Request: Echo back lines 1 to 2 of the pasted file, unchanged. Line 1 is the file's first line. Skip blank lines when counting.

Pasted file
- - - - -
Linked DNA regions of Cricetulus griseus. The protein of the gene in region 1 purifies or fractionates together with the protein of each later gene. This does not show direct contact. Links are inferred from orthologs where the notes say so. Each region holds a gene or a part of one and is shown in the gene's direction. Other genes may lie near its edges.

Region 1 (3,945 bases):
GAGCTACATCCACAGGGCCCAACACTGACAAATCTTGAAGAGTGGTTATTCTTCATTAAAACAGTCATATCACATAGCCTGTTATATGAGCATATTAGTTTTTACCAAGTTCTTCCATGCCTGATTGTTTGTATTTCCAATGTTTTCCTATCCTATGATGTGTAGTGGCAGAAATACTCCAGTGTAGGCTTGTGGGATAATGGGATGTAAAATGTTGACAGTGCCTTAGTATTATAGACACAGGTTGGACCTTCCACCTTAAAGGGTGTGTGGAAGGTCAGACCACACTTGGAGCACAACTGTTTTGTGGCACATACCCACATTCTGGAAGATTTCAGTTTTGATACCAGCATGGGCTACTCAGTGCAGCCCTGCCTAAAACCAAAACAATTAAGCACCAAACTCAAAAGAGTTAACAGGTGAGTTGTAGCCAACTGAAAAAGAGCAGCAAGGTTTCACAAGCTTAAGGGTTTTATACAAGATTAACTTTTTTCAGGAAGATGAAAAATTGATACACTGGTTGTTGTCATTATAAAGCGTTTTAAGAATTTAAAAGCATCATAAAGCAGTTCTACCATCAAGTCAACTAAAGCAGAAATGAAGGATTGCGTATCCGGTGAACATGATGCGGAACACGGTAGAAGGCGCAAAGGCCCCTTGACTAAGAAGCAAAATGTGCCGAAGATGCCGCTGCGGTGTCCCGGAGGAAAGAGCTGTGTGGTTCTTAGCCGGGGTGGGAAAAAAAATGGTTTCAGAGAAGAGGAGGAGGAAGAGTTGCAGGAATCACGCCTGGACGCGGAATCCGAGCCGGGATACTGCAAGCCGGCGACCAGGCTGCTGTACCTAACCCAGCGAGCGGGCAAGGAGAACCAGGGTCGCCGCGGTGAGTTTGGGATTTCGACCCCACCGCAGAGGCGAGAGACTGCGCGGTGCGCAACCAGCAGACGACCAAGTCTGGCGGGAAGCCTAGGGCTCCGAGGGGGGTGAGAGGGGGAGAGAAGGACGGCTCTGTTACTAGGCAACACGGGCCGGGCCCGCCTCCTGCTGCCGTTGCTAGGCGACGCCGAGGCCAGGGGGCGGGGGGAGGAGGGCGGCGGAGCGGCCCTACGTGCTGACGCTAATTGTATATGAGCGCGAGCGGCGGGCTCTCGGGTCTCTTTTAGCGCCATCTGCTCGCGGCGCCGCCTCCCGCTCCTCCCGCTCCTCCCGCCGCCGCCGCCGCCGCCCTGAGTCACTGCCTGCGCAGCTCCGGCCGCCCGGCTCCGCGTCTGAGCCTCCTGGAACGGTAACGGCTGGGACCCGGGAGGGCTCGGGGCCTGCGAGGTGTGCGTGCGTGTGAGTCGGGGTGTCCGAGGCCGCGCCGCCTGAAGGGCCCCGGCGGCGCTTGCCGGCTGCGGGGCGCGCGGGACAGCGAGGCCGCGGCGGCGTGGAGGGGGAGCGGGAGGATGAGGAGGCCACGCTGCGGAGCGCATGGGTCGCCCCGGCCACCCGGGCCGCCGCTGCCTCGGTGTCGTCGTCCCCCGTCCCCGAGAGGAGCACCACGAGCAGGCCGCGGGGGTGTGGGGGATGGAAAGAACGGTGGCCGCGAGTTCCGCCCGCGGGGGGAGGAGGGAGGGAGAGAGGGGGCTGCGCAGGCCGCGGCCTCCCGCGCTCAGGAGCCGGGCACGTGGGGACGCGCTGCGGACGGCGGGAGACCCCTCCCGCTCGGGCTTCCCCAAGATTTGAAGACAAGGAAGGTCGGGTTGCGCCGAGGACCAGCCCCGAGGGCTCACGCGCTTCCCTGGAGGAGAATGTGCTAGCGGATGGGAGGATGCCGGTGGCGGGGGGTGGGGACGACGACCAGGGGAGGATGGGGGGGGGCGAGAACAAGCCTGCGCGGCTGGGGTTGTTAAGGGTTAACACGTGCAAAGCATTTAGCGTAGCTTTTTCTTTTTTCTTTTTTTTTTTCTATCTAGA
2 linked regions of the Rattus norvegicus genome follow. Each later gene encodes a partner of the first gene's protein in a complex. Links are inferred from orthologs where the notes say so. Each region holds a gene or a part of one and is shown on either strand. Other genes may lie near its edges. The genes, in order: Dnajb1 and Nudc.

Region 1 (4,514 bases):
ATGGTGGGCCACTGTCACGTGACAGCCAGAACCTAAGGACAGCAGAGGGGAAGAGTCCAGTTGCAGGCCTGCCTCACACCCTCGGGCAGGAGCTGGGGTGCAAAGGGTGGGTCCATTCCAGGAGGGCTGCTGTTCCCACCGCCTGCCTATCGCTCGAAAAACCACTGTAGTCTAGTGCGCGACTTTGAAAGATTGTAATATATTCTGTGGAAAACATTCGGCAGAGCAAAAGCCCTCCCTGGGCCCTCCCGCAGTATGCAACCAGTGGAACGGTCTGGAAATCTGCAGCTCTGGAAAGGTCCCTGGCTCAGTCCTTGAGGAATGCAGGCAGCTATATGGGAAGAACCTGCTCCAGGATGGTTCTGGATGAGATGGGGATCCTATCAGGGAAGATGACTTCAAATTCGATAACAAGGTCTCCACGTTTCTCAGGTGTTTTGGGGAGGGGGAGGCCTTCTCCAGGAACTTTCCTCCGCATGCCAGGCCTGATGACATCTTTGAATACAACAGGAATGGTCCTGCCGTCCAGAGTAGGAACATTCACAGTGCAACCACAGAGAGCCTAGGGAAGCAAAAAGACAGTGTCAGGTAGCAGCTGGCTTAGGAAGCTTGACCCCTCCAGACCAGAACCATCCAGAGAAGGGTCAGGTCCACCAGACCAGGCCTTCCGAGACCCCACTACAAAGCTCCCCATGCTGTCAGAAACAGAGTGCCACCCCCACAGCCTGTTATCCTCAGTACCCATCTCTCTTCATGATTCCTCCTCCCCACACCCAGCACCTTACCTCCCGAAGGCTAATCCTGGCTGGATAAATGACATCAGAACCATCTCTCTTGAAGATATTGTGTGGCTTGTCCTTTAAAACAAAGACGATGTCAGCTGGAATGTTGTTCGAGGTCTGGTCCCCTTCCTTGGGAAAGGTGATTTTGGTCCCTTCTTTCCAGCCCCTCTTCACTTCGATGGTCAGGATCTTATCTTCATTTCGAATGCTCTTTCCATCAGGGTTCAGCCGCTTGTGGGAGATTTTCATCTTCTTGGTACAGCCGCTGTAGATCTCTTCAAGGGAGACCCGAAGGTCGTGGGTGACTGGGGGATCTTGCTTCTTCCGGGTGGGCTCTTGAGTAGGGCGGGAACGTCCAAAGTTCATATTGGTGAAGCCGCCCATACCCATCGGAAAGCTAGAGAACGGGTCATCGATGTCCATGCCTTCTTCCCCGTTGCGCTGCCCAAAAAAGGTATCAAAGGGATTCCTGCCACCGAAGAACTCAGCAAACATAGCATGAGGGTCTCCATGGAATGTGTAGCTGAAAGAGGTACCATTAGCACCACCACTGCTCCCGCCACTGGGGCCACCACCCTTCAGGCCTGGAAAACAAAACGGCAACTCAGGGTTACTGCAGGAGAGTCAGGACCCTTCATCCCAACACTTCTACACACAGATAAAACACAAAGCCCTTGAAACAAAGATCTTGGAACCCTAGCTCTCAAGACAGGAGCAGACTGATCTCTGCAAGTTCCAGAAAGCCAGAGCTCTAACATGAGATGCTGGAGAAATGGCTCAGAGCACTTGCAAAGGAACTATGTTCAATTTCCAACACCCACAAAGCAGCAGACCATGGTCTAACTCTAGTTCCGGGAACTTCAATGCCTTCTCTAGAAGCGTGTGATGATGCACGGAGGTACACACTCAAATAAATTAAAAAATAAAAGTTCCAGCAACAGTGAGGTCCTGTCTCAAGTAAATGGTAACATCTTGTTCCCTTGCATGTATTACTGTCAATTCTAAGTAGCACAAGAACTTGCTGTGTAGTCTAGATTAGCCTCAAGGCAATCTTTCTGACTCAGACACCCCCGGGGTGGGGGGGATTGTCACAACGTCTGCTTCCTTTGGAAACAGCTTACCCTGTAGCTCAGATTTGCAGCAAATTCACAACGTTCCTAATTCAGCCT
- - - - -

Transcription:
Linked DNA regions of Cricetulus griseus. The protein of the gene in region 1 purifies or fractionates together with the protein of each later gene. This does not show direct contact. Links are inferred from orthologs where the notes say so. Each region holds a gene or a part of one and is shown in the gene's direction. Other genes may lie near its edges.

Region 1 (3,945 bases):